China plays follow the phone
An exercise in crowd
China is planning to monitor population flow by tracking mobile phones, in the interests of traffic management, though more nefarious motivations do suggest themselves.
The system, which has been announced by the "Beijing Municipal Science and Technology Commission", involves tracking handsets as a proxy for people, in order to spot when areas are becoming congested with people or vehicles, with a view to providing accurate congestion information. The system will first be trialed in northern Beijing Huilongguan, and Tian Tong Yuan in Changping District.
Some people might be concerned about the security implications once the government starts tracking 17 million mobile phones in real time. But the People's Daily explains that the Commission spokesman "razed out worries about leakage of individual privacy [sic]" and that "all personal data are to protect tightly [sic] and opened data has no relation with individual information". Dodgy translations aside, this would imply that the location data will be anonymous; the Chinese government will be able to see where people are gathering, but not who those people are.
That's just like the systems deployed in UK shopping centres today, which triangulate mobile transmissions to track shoppers around the centre without ever knowing (or caring) who the shopper is. The flow of individuals is valuable, particularly to centres, who want to know about footfall past specific premises and how many different stores a shopper visits.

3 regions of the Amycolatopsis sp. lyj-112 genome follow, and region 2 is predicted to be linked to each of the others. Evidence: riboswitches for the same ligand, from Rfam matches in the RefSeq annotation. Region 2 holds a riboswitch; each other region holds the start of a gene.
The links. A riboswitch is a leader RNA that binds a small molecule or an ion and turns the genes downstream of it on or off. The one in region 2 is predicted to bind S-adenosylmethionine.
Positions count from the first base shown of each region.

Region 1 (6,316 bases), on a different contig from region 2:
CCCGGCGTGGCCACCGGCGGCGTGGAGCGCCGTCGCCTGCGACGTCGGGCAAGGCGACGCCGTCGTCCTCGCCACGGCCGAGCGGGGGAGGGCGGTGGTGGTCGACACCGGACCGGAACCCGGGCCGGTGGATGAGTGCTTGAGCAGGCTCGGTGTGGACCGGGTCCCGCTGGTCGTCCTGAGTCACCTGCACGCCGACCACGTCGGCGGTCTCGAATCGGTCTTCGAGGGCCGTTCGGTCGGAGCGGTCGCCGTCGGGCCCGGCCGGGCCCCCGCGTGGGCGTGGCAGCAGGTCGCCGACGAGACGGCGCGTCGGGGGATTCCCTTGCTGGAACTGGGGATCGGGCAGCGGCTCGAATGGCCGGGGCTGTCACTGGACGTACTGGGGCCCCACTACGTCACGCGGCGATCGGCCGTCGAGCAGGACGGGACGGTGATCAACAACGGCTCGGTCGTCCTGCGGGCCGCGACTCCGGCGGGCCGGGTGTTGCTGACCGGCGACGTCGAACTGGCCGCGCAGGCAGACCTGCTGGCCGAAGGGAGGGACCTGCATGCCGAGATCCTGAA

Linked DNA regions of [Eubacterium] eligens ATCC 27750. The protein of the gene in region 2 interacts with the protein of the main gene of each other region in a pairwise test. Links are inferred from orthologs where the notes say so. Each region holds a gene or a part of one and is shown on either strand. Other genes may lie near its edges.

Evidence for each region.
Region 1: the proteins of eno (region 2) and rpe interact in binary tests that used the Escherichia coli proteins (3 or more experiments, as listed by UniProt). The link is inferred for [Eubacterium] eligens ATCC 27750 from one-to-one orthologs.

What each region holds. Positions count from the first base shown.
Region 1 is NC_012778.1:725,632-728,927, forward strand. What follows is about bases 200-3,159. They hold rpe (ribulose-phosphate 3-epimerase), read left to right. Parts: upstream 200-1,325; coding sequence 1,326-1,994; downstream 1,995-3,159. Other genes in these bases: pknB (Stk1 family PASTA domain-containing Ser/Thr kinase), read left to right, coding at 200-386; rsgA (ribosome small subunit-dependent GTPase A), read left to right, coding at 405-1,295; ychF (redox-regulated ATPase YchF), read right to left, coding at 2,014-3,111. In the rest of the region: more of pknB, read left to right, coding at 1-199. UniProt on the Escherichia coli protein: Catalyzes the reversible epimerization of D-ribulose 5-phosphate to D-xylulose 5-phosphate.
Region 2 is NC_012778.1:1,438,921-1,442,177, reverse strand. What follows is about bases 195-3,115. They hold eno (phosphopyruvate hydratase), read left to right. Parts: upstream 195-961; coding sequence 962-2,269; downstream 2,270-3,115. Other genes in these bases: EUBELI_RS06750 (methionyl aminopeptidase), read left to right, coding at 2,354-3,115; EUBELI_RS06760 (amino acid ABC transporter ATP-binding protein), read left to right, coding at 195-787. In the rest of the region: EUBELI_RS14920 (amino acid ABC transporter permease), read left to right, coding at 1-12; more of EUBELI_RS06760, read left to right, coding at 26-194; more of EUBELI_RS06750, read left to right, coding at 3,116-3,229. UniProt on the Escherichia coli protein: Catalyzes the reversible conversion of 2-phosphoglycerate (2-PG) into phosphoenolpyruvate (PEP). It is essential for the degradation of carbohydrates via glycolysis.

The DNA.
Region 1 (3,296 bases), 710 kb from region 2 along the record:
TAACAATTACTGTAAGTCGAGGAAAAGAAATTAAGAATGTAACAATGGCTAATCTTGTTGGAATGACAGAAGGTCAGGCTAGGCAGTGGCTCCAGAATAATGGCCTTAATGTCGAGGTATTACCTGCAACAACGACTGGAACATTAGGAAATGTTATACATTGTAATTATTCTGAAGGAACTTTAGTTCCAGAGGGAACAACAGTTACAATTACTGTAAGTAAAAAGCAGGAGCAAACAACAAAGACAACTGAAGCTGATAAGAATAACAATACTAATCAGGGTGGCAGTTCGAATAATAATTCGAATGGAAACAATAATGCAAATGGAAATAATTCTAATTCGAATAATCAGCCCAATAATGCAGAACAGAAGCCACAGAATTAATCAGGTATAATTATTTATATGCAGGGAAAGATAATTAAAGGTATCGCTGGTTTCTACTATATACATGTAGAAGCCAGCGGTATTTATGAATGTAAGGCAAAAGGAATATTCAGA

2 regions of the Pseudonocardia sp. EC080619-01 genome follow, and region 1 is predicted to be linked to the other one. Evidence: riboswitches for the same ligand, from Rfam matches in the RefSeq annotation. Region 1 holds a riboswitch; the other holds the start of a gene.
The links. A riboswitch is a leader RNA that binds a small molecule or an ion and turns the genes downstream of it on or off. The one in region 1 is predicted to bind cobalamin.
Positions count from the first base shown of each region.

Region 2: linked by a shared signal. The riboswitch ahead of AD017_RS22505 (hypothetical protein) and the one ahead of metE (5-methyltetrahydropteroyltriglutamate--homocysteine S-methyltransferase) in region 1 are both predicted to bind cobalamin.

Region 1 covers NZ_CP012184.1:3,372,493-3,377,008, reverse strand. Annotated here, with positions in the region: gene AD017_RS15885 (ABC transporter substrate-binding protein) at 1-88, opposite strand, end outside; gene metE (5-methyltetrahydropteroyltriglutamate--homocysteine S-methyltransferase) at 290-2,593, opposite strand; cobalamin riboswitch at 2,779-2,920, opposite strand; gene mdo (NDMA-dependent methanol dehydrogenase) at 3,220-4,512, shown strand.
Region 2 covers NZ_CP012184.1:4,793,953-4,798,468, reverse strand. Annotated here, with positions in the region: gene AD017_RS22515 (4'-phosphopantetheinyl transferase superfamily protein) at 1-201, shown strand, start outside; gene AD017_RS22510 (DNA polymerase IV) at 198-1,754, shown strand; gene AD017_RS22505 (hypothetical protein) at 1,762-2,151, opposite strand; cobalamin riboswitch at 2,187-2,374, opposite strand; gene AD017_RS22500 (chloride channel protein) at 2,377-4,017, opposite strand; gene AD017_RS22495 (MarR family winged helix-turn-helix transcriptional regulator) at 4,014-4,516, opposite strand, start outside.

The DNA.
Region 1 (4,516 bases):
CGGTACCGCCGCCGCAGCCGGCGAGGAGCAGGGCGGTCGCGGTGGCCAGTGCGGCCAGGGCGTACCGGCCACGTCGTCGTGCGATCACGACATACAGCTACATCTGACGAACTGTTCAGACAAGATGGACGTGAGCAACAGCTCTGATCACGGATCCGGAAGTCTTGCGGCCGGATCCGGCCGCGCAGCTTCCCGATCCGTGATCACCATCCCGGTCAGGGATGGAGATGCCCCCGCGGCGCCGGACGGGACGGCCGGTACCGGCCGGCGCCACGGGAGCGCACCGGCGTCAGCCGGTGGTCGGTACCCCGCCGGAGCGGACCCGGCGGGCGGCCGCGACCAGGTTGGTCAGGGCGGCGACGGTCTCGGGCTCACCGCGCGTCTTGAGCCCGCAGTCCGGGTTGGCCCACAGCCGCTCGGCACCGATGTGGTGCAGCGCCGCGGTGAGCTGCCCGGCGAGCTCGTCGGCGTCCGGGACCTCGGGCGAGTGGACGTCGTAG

The Chinese system doesn’t even seem to be using that degree of complexity, with the People's Daily suggesting that cell loading (the number of people connected to a specific cell) should be granular enough. The South China Morning Post, on the other hand, takes that concept and runs with it, talking about tracking of individuals "whether in the bathroom, on the subway or in Tiananmen Square", suggesting the Chinese government fears public gatherings might lead to revolution, and that this can now be prevented "with the help of supercomputers" for some reasons.
That's not to say mobile phones can't be used to track people, but most authorities don't bother until after the fact. In Europe, one's mobile operator stores one's movements over the past year ready to hand over to the authorities on demand. Should the UK police want to know if you attended a particular meeting on a particular night then that information is there for them, and it's hard to imagine China being any different. The question is what degree of judicial oversight is maintained, and if one trusts the authorities to defer to that oversight.
Real-time tracking of the entire population sounds scary, but in reality it's already happening and the Beijing project is probably, genuinely, about spotting traffic jams. The Chinese government don't need any additional projects to monitor dissidents; they're already doing it just like our own government does. ®
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